Arthritis Social Security DisabilityArthritis is an inflammatory joint disease, of which there are about 100 different types. The Arthritis Foundation reports that more than 50 million adults and 300,000 children have some form of arthritis, and people of all ages, genders and ethnicities can get the disease. Arthritis is the leading cause of disability in the United States.

The most common symptoms of arthritis include swollen, painful joints, stiffness and decreased range of motion. The symptoms can range from mild to severe and they can come and go, but eventually result in chronic pain that causes a person to limit their daily activities and damage joints.

In the Social Security Administration’s “blue book” of impairment listings, arthritis is listed under 14.00 Immune System Disorders. The impairment listing details the level of disability required to qualify as a disability. The basic requirement for getting approved for SSD benefits for arthritis or any other physical or mental disease, condition or injury is that the applicant must be able to provide sufficient medical evidence that proves their level of disability. The medical evidence must also prove that your condition is not likely to improve in the next 12 months.

Being treated by a rheumatologist is vital to proving you are disabled from arthritis. Many people have some form of arthritis, and just see their primary care doctor or take over the counter medication. Being treated by a rheumatologist will mean getting the necessary tests to show the severity of your arthritis, and show you have tried all of the treatments out there and are still too impaired to work. It is very difficult to have a successful SSD claim based on arthritis without treatment with a rheumatologist.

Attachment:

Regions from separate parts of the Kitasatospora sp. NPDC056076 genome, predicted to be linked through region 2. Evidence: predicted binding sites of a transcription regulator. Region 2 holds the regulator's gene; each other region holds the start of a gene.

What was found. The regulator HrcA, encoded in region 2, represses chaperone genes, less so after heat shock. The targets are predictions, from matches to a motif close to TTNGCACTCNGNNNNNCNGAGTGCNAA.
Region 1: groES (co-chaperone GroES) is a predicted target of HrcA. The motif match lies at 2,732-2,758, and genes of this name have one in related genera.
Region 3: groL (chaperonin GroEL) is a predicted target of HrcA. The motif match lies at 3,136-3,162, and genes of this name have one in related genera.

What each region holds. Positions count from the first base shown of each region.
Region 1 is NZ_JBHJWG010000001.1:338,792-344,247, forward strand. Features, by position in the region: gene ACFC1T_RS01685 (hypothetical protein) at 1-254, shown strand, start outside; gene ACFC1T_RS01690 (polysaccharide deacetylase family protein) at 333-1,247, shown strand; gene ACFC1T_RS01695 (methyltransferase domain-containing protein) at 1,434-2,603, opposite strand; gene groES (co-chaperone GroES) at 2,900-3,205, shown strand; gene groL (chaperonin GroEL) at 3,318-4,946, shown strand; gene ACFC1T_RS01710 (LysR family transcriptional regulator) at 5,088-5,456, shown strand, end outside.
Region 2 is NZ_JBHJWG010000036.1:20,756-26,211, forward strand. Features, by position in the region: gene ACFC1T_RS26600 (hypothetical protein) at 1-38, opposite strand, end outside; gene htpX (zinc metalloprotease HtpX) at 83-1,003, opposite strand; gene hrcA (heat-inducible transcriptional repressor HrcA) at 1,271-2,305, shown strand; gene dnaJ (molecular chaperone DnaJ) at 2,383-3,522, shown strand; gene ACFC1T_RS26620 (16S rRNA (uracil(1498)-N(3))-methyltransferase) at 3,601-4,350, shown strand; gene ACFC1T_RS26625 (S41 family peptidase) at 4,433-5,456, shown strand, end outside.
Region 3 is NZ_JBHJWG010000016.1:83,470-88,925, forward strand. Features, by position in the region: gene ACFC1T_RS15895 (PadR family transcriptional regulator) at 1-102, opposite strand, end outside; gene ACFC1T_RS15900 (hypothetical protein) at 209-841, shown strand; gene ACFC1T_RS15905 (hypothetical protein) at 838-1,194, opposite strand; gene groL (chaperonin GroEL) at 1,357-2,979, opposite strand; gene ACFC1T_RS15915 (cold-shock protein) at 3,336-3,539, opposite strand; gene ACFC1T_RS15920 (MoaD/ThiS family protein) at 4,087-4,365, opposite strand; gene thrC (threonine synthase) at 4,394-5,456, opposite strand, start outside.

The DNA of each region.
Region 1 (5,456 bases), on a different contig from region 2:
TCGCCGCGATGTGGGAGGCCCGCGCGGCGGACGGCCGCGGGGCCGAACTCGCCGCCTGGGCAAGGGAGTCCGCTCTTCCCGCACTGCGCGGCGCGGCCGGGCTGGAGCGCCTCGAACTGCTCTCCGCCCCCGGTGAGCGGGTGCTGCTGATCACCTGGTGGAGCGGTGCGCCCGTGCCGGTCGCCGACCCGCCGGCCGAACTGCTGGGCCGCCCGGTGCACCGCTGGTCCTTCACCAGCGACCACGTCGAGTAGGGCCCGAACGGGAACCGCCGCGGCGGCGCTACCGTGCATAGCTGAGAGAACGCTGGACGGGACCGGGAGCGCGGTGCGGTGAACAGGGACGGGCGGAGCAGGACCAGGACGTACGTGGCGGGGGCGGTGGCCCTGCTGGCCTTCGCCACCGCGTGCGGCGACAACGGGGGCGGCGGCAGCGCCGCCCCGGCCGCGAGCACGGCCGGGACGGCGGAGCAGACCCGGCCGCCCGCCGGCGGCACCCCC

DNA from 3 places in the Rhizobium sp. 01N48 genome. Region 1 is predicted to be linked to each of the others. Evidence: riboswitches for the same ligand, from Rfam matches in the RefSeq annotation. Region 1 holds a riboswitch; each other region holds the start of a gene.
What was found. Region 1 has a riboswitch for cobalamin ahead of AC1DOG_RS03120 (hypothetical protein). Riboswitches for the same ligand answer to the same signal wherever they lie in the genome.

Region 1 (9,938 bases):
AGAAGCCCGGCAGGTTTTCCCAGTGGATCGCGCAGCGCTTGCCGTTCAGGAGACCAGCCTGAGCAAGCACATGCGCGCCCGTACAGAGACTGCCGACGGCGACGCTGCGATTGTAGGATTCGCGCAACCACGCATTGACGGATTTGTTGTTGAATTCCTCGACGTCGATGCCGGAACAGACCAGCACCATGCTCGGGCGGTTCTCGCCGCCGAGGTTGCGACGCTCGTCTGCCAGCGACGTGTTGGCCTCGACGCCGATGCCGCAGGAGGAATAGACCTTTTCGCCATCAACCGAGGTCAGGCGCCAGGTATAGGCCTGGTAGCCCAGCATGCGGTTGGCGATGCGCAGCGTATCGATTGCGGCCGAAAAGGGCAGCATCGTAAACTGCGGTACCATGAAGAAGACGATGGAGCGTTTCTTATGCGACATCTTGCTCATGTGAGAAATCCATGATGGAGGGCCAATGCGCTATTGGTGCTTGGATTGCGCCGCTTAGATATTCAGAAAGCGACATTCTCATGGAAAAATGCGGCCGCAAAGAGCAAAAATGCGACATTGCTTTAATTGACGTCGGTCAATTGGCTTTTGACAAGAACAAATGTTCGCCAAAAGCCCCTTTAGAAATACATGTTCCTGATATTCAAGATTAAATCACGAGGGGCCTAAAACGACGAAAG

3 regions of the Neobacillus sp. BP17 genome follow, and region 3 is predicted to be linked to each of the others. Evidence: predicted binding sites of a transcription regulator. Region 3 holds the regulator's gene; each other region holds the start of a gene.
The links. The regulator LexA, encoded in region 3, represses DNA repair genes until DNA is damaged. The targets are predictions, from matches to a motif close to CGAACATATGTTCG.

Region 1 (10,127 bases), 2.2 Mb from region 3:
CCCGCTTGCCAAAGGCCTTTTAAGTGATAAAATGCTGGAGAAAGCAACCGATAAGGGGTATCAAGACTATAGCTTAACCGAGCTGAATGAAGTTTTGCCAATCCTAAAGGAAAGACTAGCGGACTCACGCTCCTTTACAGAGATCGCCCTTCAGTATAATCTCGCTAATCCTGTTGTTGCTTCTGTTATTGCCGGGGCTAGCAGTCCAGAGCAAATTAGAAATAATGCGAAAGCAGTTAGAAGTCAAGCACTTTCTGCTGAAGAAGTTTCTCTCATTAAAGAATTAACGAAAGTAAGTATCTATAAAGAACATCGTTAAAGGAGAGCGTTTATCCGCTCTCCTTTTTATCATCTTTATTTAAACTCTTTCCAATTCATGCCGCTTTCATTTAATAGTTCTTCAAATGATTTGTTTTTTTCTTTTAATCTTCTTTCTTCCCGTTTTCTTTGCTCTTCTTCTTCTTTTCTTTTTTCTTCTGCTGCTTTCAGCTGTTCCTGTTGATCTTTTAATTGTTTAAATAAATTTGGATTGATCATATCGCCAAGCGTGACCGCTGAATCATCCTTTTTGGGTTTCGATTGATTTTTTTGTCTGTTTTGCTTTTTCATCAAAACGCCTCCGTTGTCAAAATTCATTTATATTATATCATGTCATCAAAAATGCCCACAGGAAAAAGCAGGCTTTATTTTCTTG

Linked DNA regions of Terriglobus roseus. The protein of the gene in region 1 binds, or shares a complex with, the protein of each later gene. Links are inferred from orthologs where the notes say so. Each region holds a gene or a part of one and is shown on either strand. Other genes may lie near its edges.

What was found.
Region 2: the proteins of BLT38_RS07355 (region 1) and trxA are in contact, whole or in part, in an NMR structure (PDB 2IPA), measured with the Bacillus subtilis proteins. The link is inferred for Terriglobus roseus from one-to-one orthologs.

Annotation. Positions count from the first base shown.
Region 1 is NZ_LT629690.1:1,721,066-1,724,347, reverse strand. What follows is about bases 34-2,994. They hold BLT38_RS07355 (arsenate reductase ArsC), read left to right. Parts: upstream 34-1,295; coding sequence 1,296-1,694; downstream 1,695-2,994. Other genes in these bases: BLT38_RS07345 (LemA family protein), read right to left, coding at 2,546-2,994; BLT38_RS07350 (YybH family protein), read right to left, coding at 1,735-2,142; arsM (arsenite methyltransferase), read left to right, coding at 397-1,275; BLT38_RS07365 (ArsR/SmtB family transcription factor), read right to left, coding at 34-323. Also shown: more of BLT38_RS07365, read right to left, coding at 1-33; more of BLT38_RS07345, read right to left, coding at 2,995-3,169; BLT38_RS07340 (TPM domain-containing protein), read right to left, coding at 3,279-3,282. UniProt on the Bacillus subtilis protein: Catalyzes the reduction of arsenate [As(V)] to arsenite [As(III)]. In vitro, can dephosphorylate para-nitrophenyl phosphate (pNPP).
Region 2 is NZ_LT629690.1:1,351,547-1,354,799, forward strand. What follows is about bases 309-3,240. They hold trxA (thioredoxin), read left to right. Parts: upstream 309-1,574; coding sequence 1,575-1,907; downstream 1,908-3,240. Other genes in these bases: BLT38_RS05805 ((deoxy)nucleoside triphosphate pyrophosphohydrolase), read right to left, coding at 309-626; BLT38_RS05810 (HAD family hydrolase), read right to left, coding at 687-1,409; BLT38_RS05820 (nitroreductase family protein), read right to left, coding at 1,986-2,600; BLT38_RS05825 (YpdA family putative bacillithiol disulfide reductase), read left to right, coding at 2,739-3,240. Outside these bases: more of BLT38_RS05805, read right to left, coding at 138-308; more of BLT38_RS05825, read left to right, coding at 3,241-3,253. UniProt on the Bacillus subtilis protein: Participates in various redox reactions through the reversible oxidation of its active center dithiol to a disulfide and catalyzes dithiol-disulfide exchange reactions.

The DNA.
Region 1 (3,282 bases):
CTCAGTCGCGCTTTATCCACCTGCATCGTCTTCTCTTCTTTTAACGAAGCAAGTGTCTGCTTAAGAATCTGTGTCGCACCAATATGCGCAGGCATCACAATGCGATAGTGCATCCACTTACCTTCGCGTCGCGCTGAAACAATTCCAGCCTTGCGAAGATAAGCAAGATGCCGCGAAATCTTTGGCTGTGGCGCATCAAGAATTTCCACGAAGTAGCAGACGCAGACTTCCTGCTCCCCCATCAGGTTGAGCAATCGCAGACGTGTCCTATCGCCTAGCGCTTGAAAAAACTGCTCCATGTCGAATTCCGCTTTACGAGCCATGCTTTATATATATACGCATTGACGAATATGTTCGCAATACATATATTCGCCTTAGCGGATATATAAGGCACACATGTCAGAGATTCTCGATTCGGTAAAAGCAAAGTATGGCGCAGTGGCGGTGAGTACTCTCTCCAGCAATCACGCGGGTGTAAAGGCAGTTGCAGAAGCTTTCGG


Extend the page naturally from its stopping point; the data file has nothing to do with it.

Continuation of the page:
The SSA is more concerned about how the arthritis, after medical treatment, limits your ability to perform substantial gainful activity (SGA) than they are about the severity of the condition. If the arthritis keeps you from being able to perform the work tasks in your current job, the SSA will try to determine if there might be other types of work activities that you can do depending on what kind of work experience you have in your employment history. The SSA factors in your age, your level of education and your physical and mental health as they consider whether you might be able to be trained for another kind of work that you can perform within the limitations of your arthritis.

To qualify for SSD with arthritis, you must first have sufficient work credits, and then you must have sufficient medical evidence that will prove to the SSA that you are disabled to the point where you are unable to work.

If you are considering applying for Social Security Disability benefits, you might consider how much it could benefit you to work with an experienced Maryland SSD attorney. Working with a knowledgeable professional who is familiar with every detail of the program will help improve your odds of success.

At the law firm of Plaxen & Adler, PA we have skilled Social Security Disability claims attorneys in Baltimore, Howard County and throughout Maryland who are ready to help you file your claim at no up-front charge. We offer our services on a contingency basis, and we get paid out of those back benefits you receive when your claim is approved. We look forward to speaking to you about your Social Security Disability claim. Call us at 410.988.4449 or contact us to learn more.